Tuesday, March 08, 2005

Random Ramblings: Taxes, Budgets and other silliness

Now that President Bush has published his proposed budget, the finger pointing, whining, and jockeying will commence in full force. From one side of the fence, we will hear that the budget doesn't do enough to cut government spending. For the most part, these voices will be drowned out by the anguished screams of those who rely upon a subsidy or handout from the government.

Before the excrement starts to flow so heavily that any voice of reason or common sense is thoroughly obscured, let's get a few things perfectly clear.

First and foremost, no level of government has their own money. State politicians that tell you the solution to holding down state taxes is to receive more 'federal' money, do not tell you that 'federal' money is collected as taxes and fees from you (and others). Anyone who thinks that the Fed has some secret source of non-tax dollars or that Fed officials can simple print more money to cover expenses really does need to go back to school and pay attention this time.

It is not the government's money: It is your money. It was collected from you via taxes and if the government spends too much, the results are either a budget shortfall or higher taxes. Let's all say this together: "It is our money!"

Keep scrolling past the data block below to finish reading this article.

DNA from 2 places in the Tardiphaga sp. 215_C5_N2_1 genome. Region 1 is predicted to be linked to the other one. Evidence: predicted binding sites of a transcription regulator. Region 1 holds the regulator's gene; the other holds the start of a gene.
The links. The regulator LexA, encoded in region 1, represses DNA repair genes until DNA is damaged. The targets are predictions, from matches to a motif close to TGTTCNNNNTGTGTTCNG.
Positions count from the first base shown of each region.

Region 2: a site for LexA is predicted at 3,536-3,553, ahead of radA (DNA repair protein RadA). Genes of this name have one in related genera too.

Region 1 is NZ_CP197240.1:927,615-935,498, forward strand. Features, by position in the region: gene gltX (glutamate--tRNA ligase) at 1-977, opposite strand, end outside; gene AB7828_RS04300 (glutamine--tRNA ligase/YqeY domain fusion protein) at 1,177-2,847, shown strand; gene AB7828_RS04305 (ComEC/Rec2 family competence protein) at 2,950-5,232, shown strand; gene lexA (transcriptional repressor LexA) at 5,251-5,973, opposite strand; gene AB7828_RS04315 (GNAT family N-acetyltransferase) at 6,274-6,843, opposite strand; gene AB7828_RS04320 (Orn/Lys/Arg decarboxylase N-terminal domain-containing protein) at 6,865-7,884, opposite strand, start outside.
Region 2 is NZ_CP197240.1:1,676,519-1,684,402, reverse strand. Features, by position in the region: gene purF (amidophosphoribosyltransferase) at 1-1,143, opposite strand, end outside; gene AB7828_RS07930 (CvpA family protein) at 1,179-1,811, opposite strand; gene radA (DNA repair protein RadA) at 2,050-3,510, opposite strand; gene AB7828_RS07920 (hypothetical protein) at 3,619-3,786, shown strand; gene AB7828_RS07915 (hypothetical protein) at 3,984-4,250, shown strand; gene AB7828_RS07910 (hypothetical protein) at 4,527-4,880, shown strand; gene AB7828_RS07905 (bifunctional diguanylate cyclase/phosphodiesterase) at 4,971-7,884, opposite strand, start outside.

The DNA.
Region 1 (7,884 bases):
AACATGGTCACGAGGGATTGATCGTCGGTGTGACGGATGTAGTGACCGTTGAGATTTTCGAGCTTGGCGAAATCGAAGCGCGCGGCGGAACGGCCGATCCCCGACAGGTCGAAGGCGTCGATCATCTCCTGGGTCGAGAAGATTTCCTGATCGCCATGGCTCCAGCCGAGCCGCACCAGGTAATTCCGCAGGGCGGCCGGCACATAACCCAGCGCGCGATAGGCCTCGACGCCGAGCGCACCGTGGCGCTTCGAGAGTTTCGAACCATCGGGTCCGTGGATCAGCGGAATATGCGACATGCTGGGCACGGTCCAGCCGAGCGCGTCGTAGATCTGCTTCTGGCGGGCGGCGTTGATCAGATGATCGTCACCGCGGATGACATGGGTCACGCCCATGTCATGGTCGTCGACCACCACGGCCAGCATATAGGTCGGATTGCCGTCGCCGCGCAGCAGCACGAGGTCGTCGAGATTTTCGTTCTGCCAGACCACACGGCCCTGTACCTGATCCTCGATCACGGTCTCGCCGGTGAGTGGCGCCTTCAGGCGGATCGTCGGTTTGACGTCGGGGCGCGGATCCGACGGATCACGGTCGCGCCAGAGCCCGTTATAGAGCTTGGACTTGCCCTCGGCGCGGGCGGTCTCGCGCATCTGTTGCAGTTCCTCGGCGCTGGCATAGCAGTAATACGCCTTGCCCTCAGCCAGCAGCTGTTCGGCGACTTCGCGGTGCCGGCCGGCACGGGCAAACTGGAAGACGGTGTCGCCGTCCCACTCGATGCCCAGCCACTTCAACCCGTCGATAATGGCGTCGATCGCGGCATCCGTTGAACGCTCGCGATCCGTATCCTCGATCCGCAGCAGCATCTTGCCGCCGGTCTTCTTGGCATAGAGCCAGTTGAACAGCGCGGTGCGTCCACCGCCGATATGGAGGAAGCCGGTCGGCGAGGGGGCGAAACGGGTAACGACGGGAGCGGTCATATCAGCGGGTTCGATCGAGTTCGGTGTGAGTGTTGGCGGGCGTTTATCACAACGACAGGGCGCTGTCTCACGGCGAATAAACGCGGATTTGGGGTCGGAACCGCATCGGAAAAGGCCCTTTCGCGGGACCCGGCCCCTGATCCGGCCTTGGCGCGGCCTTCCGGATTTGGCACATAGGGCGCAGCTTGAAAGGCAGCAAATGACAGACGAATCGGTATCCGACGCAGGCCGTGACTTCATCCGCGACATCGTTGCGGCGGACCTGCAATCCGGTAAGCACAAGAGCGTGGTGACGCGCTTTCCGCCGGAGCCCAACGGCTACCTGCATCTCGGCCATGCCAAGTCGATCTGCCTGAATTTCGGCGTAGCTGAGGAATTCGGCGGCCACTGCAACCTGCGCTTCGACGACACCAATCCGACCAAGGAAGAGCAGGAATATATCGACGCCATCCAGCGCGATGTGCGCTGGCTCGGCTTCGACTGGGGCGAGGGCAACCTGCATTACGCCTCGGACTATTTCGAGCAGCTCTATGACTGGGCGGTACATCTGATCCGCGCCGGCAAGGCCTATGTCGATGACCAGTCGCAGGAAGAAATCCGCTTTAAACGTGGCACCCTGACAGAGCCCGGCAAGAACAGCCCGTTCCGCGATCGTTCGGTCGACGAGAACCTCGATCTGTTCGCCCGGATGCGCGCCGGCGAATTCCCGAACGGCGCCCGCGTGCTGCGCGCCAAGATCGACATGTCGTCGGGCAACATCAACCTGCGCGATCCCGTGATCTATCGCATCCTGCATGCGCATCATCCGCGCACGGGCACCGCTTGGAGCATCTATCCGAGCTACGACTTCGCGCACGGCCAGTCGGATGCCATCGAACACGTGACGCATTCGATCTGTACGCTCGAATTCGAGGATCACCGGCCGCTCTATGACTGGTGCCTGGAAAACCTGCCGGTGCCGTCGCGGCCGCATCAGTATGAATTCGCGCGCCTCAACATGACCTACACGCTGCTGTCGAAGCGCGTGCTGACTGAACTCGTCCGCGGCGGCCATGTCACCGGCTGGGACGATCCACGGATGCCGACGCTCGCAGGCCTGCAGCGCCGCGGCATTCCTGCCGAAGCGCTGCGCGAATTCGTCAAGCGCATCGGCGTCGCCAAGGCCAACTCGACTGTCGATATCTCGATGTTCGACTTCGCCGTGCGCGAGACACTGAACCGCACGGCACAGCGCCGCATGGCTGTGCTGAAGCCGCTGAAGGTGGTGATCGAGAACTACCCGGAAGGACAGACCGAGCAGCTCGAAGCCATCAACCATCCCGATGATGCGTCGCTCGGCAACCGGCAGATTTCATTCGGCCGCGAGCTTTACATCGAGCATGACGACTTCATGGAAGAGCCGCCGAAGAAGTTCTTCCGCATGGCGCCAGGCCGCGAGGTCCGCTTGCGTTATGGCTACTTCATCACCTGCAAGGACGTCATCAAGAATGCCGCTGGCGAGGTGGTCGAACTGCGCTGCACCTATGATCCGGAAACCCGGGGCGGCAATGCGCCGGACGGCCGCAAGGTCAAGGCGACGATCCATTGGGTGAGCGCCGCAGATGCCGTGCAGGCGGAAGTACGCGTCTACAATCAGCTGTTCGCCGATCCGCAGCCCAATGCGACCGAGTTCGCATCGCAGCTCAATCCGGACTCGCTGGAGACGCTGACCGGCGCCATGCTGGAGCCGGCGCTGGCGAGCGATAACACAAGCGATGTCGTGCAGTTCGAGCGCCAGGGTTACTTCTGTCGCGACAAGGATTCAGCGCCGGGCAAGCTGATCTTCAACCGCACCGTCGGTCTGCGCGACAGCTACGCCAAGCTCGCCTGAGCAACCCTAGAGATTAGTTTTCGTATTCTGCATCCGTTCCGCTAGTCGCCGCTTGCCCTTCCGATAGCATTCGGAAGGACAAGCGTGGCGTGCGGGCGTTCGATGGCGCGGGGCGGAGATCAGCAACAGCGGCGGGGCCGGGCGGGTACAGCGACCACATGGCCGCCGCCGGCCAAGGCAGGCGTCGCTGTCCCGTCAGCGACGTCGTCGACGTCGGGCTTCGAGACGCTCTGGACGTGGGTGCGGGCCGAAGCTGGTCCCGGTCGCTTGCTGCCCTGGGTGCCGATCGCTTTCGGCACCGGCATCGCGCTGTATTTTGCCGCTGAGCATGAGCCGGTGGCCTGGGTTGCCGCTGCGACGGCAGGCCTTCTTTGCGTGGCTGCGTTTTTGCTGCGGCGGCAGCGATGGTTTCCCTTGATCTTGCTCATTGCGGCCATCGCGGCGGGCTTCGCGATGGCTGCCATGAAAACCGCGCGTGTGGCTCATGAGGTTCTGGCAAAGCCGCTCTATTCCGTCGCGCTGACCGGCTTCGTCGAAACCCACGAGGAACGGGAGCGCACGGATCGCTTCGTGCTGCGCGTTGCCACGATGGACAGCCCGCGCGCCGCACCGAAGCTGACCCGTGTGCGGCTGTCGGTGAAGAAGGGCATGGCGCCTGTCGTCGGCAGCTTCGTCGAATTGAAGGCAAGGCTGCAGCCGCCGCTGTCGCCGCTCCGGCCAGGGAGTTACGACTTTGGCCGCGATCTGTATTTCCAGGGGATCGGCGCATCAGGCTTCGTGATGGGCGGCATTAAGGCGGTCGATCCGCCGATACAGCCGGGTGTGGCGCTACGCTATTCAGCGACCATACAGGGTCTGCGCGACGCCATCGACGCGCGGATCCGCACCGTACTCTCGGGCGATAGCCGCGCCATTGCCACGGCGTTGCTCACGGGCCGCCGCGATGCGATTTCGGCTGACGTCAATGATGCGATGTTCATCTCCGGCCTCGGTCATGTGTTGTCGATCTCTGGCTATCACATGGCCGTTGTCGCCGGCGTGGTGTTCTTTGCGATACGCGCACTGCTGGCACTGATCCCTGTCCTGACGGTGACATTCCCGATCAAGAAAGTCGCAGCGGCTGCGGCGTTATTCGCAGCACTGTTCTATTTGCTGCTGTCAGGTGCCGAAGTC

Regardless of how many pages of budget proposals presented by the President, the simple fact is that only Congress can enact the laws needed to enact the budget. In other words, all spending is done with the approval of Congress. All of the politicians talking about government waste or whining about cuts to welfare programs are the very same folks who vote the laws in that enact the budget.

Almost all cuts proposed in a government budget are not cuts in actual spending but are simply increases that ar not as large as someone wants. Instead of a 10% increase in funding for Public Broadcasting, the budget calls for a 5% increase: this is what the politicians call a spending cut.

Politicians love to come across as great supporters of various programs such as "No Child Left Behind". They think that supporting an education program will win them the votes of parents with kids stuck in public schools. However, these same cowards know that being on the record as having supported a tax increase is not good for job security, so they pass 'unfunded mandates'. These are Federal laws mandating certain expenditures but without any Federal funding. In other words, the fed politicians pass the bill, tell you how wonderful they are and dump the problem of how to pay for the bill to the next lower level of government, the state. Not to be outdone by their peers at the Fed level, the state politicians work just as hard to look pretty and pass the dirty work on to the local governments.

Okay, now that we have a few of the basics defined, let Budget Battle 2005 begin. Just keep saying to yourself and to your elected officials: "It is our money!"

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